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Immortalized in song as “My Old Kentucky Home,” Federal Hill is perhaps the best known antebellum mansion in the Commonwealth. The two-story brown brick mansion was built by Judge John Rowan over the course two decades, between 1798 and 1818, in the late Georgian and early Federal styles. The plan of Federal Hill bears a striking resemblance to the original plan of Liberty Hall in Frankfort, built in 1796–1801. The house presents a solid facade behind which is an unusual plan; what would ordinarily be a rear room on the west side of the central hall is instead an open service court with the detached kitchen and smokehouse behind.
American Revolutionary War veteran Captain William Rowan led his family and others from Pittsburgh to Louisville in 1783; the journey took nine months, during which three of those families were killed by Indians. Four years later the Rowan family moved to Bardstown, where son John attended the famed Salem Academy.
Upon their marriage in 1794, John Rowan and Ann Lytle were deeded a 1,300-acre plantation just east of what is now downtown Bardstown. The couple built a log cabin there in 1798 while Rowan began his career in law and politics. In 1801 John Rowan wrote that he was gathering building materials for the construction of Federal Hill; in 1810–1812 he built the one-story brick kitchen and the smokehouse, the walls of which had every few bricks left out to serve as ventholes.
Construction on the main house began in 1813, with Alexander Moore acting as housewright and carpenter. The two-story house with basement and attic presents a massive seven bay front with eight-over-eight, double-hung sash windows, the size of which are considerably larger than average. Long sidelights flank the classically framed door, complete with fanlight, Tuscan colonettes, and gauge-carved swags and stars in the frieze. With its carved details and thirteen windows, the facade is a declaration of Rowan’s patriotism. Other houses in Kentucky, such as the William Whitley House at Crab Orchard, were designed with similarly patriotic facades.
There is a molded brick course at the first-floor level that extends along the north front and east flank of the house, the latter indicating that this, too, was a public zone. Both sides are faced in Flemish bond brickwork and all of the sixteen-inch-thick structural walls are constructed of brick. An 1840 fire destroyed much of the woodwork at Federal Hill as well as the attic and roof; the new roof is considerably lower in pitch than the original. Architectural historian Clay Lancaster speculates that there was originally a brick coping instead of the heavy wood cornice that replaced it. Moore was again contracted, this time to provide replacements for all of the lost woodwork in the house; his reeded colonettes and fine gaugework are still in evidence throughout the first floor.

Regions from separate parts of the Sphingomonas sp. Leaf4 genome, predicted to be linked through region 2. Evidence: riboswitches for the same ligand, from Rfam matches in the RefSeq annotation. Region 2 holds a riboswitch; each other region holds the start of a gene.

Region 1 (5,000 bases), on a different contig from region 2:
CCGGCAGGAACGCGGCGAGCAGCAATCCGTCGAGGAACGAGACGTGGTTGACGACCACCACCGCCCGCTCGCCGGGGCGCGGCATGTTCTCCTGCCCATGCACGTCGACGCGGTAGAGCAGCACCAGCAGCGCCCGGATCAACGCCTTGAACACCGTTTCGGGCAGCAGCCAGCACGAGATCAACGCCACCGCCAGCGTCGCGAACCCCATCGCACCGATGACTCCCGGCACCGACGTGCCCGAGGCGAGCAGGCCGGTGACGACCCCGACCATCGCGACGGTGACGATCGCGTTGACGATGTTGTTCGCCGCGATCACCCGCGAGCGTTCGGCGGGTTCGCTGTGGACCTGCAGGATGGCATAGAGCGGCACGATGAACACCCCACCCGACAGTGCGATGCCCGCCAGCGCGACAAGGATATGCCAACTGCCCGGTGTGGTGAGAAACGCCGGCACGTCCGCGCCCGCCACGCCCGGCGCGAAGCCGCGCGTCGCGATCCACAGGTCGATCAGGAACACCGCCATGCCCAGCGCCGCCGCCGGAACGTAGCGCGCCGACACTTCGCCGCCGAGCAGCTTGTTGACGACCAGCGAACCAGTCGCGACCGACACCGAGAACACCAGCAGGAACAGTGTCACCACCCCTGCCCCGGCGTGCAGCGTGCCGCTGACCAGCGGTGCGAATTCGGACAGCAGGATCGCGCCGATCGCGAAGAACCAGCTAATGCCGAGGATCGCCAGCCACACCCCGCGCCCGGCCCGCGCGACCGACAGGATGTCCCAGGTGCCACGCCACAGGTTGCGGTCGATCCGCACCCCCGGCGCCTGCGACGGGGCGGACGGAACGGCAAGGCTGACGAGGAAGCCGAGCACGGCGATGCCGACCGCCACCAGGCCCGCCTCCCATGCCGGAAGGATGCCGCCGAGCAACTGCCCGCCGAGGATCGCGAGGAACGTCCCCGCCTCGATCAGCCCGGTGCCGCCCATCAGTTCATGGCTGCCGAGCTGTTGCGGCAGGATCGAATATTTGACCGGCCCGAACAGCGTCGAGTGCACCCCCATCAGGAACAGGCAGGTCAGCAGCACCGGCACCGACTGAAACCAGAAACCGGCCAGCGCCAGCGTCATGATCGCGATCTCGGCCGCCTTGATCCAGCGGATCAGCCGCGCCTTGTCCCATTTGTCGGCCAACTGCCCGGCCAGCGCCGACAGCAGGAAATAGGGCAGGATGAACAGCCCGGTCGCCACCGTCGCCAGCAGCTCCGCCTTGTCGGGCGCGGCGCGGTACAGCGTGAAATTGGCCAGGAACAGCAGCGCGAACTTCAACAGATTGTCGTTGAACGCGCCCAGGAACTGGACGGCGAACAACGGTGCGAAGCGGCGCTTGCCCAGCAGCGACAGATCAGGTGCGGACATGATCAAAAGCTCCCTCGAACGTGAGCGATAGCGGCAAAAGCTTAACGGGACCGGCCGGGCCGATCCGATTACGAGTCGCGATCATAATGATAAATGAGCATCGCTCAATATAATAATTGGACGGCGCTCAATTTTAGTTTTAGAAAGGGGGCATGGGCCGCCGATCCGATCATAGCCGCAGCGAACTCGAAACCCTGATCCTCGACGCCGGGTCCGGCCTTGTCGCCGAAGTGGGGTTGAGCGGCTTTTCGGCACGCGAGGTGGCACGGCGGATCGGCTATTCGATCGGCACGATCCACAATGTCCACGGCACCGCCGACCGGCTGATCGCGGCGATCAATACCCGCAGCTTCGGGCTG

Like Liberty Hall in Frankfort, the plan of Federal Hill consists of a wide central hall with a shallow arch atop double colonnettes that separates the front hall from the stair hall behind. A wide door at the back of the hall allows for much needed cross-breezes in the Kentucky summer heat. To the left of the hall are the twenty-two-foot-square parlor and rear bedchamber with twin fireplaces that share a single chimney. To the right is the twenty-two-square-foot dining room at the front of the house and a service court behind, which results in there being a full gable on the east end of the house and a half gable on the west end. All rooms are thirteen-and-a-half feet high. The ground floor plan is repeated on the second floor.
The service ell consists of an open service court, kitchen, and attached smokehouse. The domestic slaves may have slept in the kitchen or within the main house itself, while other slaves might have slept in quarters further away. Judge Rowan defended slavery publicly and his heirs continued to own enslaved African Americans until the Thirteenth Amendment was ratified in 1865. Additional service buildings, including a later carriage house, lies beyond the original structures.
To the rear of the house is a formal garden, beyond which is the slave cemetery. Judge Rowan’s log cabin law office is to the front of the house, just down hillside near a creek. The Rowan family cemetery lies to the east of the house.
By the early twentieth century, the legend of songwriter Stephen Foster’s 1852 visit to his relatives at Federal Hill was firmly in place. Federal Hill stayed in the Rowan family until 1922, when it was purchased by the Commonwealth. E.J. Hutchings and G.M. Grimes were in charge of the architectural restoration of the house, which was then furnished with period pieces. The house has been restored several times and additional buildings have been added to the grounds to accommodate the musical performances of Foster’s songs. A municipal golf course makes use of the ample grounds.
In 2006, an anonymous foundation granted funds to My Old Kentucky Home for restoration work that included papering the house with reproduction period wallpapers from Adelphi Paper Hangings, reproduction carpets, and faux-graining the doors both inside and out. Watercolor landscapes and seashells acquired by the John Rowan Jr. during his tenure as the Chargé d’Affaires to the United States Legation at Naples are on display in the parlor, while family portraits are displayed throughout the house.
Federal Hill forms the centerpiece of My Old Kentucky Home State Park, which was established in 1936. It is open to the public.
Lancaster, Clay. Antebellum Architecture of Kentucky. Lexington: University Press of Kentucky, 1991.
Newcomb, Rexford. Architecture in Old Kentucky. Urbana: University of Illinois Press, 1953.
Roberts, Ida M.K. (Rowan) Corely. Rising Above It All: A Tribute to the Slaves of Federal Hill. Louisville: Harmony House Publishers, 1994.
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